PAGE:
MURRAY — The main business for the Murray City Council Thursday came in a meeting of the council’s Personnel and Finance Committee about an hour before the main meeting at City Hall. 

Bob Hargrove, president and CEO of The Murray Bank, appeared before the committee and countered a presentation from the Hilliard Lyons investment firm from two weeks earlier. In that previous proposal, Hilliard Lyons proposed a refinancing of a loan the city has with The Murray Bank for the Murray Fire Department’s Station No. 3 on North 12th Street. That station was put into service in 2015, and the loan with The Murray Bank is scheduled to continue through July 2035. 

The original loan from The Murray Bank loan calls for an annual payment of $185,000 at an interest rate of 4.5 percent. Given a chance to make the deal more competitive, Hargrove presented a new plan Thursday and focused on the payback totals. The result was that the bank, going to a 2.9 percent fixed rate, would result in a payback from the city that is $6,000 less than what Hilliard Lyons proposed. This turned out to make the difference, with the committee saying yes to the The Murray Bank and the full council then following suit in unanimous fashion. 

“We know you’re wanting to get this done as cheap as you can get with the least payback you can get, and hopefully I’ve presented you with an option that accomplishes what you want and to keep that funding local,” Hargrove told the committee members in his presentation Thursday afternoon. This came after he had met with Murray Mayor Bob Rogers, City Administrator Jim Osborne and City Finance Director Kim Wyatt after Hilliard Lyons made its proposal to the committee on June 27.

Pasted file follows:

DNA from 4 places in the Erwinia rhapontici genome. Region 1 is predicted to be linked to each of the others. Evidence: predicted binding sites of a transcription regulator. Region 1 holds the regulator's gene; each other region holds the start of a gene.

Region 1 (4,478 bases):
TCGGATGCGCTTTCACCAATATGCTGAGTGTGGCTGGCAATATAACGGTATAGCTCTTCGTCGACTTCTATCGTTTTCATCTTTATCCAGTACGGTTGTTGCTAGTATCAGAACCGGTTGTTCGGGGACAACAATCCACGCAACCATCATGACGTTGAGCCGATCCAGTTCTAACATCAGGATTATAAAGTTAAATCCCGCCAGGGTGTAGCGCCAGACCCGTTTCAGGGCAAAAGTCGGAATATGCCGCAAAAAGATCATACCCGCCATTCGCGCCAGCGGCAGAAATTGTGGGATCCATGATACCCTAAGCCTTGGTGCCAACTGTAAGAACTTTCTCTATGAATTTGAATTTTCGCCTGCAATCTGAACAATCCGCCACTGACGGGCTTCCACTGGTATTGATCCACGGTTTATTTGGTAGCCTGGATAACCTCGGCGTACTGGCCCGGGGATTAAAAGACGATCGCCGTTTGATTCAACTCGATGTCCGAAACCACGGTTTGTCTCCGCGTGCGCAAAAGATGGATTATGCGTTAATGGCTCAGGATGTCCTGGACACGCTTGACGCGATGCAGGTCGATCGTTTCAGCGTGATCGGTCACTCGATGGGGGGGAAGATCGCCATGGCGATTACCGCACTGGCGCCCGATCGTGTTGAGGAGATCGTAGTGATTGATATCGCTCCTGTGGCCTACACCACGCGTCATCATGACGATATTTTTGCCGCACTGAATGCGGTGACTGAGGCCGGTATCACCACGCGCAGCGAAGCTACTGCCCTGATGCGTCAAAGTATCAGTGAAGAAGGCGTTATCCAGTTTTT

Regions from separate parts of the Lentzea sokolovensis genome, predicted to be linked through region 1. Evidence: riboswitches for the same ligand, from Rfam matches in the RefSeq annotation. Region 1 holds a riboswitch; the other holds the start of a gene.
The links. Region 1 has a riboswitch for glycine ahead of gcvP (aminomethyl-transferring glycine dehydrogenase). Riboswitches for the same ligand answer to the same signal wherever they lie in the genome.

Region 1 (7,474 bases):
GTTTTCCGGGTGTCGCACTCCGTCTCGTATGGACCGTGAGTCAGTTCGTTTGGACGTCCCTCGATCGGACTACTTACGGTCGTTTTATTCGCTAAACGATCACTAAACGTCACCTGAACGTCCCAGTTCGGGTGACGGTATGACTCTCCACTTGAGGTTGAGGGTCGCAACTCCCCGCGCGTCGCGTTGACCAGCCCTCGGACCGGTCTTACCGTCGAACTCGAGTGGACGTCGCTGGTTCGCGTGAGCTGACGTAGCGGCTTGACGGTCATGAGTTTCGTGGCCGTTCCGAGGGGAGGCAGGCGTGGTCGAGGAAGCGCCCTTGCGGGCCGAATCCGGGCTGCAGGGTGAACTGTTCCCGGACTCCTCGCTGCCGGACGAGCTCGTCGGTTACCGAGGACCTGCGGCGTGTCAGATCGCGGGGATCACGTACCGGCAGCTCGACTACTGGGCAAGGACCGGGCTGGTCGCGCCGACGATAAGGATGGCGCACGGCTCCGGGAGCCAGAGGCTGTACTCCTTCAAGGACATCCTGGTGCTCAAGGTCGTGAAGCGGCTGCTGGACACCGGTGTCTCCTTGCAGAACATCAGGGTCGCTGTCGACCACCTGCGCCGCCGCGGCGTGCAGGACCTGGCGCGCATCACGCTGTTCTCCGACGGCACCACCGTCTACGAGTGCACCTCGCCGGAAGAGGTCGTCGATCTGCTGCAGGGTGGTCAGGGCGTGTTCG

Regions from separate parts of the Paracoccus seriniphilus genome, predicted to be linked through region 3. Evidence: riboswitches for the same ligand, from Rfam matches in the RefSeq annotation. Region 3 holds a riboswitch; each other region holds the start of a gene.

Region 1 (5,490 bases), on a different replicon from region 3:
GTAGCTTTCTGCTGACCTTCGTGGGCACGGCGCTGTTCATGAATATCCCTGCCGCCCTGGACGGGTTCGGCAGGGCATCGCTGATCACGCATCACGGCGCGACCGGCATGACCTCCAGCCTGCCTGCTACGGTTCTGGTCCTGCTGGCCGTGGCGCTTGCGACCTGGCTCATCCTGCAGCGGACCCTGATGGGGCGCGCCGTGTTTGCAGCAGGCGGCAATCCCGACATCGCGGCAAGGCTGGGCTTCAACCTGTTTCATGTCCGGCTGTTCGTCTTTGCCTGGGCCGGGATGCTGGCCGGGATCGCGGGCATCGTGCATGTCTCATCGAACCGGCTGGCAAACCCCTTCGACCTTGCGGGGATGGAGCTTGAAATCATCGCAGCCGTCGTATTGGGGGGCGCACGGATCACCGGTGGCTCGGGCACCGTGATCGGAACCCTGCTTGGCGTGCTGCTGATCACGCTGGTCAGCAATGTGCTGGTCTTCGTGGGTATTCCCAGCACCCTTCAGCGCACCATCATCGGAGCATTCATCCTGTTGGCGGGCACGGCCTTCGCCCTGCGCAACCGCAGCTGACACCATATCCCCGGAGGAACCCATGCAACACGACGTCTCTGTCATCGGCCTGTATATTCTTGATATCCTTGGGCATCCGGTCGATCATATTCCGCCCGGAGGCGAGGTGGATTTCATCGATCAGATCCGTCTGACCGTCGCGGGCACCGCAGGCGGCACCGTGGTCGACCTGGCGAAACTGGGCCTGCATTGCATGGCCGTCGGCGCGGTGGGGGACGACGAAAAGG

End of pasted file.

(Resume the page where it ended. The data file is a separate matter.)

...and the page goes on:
“I had gotten a call from Mayor Rogers about looking at our existing contract (before Hilliard Lyons met with the committee) and I was looking at it and working on a proposal. Let me tell you something; when he makes his mind up to do something, he does something, and a few days later, boy, it’s in the paper (The Ledger & Times reported on Hilliard Lyons’ proposal). 

“I saw him a few days later and complimented him on that. I complemented him for looking after my tax dollars.”

Hilliard Lyons offered a proposal of refinancing the existing Murray Bank loan by issuing bonds at a rate of 2.56 percent. Thursday night, though, Hargrove said, in examining the Hilliard Lyons proposal, it was factoring in the maturity currently in place.

“As you’ll notice, your payment would be going down from what you’re paying now (with a fixed rate at 2.9 percent),” Hargrove said. “And if you wanted to pay extra on that, that’s why we put in no prepayment penalty of any type. Whether you wanted to pay an extra $2,000 a month or pay the whole thing off, there would be no prepayment penalty whatsoever.

“The only thing I can figure (as far as Hilliard Lyons’ 2.56 percent figure) is I think that’s the blended rate over maturity of different bonds that go into that. I think they also take their closing costs and added into the total, and I think that’s where (the $6,000) difference comes in. That closing cost is going to between $13,000 and $15,000. So what I did was to take what The Murray Bank could do at the best rate we could get you, so you can hopefully compare apples to apples.”